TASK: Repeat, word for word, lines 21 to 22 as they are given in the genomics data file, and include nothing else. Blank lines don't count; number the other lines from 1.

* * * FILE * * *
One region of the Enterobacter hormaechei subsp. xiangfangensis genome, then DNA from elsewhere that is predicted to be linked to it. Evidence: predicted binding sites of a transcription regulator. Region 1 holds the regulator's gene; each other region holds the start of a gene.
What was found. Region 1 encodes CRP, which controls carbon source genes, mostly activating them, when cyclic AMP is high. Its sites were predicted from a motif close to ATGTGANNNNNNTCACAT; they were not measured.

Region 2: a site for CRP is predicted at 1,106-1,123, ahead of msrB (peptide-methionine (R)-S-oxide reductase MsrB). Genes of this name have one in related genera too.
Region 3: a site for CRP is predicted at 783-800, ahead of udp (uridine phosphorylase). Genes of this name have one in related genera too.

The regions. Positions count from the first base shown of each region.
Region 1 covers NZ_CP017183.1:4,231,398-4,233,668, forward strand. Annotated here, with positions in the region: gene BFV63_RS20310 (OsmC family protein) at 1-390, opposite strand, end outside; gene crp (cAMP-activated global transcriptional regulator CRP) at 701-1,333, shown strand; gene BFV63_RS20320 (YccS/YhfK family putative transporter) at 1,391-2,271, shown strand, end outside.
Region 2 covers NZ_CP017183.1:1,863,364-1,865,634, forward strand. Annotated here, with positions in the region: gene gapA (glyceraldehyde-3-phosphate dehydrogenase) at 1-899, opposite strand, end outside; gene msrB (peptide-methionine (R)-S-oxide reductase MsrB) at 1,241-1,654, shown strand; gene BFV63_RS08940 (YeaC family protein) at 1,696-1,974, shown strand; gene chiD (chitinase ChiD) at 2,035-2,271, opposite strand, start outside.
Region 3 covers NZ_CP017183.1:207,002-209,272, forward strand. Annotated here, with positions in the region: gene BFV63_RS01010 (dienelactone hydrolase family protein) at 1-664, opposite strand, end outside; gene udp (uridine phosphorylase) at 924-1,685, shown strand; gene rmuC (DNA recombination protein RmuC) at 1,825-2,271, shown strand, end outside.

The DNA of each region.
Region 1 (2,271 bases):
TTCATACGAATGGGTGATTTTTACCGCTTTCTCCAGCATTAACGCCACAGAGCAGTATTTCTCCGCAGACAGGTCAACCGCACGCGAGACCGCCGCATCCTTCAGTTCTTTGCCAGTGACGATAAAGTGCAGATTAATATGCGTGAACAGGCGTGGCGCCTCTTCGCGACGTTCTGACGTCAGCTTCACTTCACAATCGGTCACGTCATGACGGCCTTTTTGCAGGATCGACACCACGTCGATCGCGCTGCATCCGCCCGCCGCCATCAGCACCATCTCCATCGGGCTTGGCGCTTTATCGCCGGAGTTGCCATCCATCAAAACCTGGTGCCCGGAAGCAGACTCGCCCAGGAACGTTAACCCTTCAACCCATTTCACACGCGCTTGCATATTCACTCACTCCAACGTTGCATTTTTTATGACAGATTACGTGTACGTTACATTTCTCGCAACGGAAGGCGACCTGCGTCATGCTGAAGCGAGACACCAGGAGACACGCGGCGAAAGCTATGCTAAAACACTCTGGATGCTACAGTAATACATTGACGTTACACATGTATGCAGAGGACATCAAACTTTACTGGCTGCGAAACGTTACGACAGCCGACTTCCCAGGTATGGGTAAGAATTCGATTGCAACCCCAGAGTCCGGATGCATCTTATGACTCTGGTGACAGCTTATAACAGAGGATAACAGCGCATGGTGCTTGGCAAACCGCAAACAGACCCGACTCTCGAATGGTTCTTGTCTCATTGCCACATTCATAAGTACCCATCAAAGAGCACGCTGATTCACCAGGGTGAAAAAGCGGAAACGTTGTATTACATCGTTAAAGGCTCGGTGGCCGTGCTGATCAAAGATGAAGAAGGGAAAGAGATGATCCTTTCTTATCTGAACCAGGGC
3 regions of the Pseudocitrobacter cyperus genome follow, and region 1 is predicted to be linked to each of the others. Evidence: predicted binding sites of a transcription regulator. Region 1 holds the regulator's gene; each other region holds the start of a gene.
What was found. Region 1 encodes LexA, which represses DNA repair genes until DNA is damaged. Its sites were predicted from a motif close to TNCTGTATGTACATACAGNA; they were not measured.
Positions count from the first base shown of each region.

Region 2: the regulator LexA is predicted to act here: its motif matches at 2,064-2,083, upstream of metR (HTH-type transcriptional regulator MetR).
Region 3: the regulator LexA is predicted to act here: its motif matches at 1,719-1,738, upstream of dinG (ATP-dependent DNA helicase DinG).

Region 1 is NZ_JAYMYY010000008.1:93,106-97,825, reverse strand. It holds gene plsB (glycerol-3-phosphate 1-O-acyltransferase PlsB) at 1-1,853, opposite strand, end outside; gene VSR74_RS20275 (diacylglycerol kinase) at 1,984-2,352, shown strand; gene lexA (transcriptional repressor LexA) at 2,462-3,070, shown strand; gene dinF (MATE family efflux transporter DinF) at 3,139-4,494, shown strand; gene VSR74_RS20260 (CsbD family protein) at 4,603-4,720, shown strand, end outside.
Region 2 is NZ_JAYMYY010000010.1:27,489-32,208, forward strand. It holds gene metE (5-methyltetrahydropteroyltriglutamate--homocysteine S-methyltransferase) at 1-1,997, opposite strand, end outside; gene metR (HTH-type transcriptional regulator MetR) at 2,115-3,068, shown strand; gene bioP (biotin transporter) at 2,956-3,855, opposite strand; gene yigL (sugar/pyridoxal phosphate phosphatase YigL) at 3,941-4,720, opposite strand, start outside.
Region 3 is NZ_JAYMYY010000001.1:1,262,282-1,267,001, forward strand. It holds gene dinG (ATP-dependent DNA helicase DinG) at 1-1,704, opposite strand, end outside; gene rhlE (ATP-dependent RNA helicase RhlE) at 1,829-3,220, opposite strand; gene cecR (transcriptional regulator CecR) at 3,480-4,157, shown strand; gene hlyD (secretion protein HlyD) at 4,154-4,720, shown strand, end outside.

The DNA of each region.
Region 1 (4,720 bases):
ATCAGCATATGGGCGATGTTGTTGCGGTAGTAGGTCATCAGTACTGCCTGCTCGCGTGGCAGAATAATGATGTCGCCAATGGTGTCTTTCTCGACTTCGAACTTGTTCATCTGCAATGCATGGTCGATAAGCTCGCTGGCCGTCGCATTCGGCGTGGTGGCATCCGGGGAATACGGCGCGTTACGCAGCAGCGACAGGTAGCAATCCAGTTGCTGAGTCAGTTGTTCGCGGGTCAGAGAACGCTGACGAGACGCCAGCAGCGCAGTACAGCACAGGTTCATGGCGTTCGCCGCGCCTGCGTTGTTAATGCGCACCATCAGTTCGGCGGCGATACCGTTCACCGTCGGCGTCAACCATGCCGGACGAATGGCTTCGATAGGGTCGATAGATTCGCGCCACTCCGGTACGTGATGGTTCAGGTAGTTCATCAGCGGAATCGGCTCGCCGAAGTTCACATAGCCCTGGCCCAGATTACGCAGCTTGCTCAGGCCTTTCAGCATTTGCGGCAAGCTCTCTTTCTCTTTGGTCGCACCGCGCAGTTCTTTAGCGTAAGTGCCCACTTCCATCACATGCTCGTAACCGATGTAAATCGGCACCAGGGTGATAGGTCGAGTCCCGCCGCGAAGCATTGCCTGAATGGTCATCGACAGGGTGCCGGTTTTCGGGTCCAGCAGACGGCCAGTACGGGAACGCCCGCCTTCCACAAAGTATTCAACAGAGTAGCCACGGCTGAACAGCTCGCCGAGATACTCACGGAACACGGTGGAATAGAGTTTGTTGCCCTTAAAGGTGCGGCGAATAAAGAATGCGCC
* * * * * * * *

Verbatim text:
Region 1 (4,720 bases):
ATCAGCATATGGGCGATGTTGTTGCGGTAGTAGGTCATCAGTACTGCCTGCTCGCGTGGCAGAATAATGATGTCGCCAATGGTGTCTTTCTCGACTTCGAACTTGTTCATCTGCAATGCATGGTCGATAAGCTCGCTGGCCGTCGCATTCGGCGTGGTGGCATCCGGGGAATACGGCGCGTTACGCAGCAGCGACAGGTAGCAATCCAGTTGCTGAGTCAGTTGTTCGCGGGTCAGAGAACGCTGACGAGACGCCAGCAGCGCAGTACAGCACAGGTTCATGGCGTTCGCCGCGCCTGCGTTGTTAATGCGCACCATCAGTTCGGCGGCGATACCGTTCACCGTCGGCGTCAACCATGCCGGACGAATGGCTTCGATAGGGTCGATAGATTCGCGCCACTCCGGTACGTGATGGTTCAGGTAGTTCATCAGCGGAATCGGCTCGCCGAAGTTCACATAGCCCTGGCCCAGATTACGCAGCTTGCTCAGGCCTTTCAGCATTTGCGGCAAGCTCTCTTTCTCTTTGGTCGCACCGCGCAGTTCTTTAGCGTAAGTGCCCACTTCCATCACATGCTCGTAACCGATGTAAATCGGCACCAGGGTGATAGGTCGAGTCCCGCCGCGAAGCATTGCCTGAATGGTCATCGACAGGGTGCCGGTTTTCGGGTCCAGCAGACGGCCAGTACGGGAACGCCCGCCTTCCACAAAGTATTCAACAGAGTAGCCACGGCTGAACAGCTCGCCGAGATACTCACGGAACACGGTGGAATAGAGTTTGTTGCCCTTAAAGGTGCGGCGAATAAAGAATGCGCC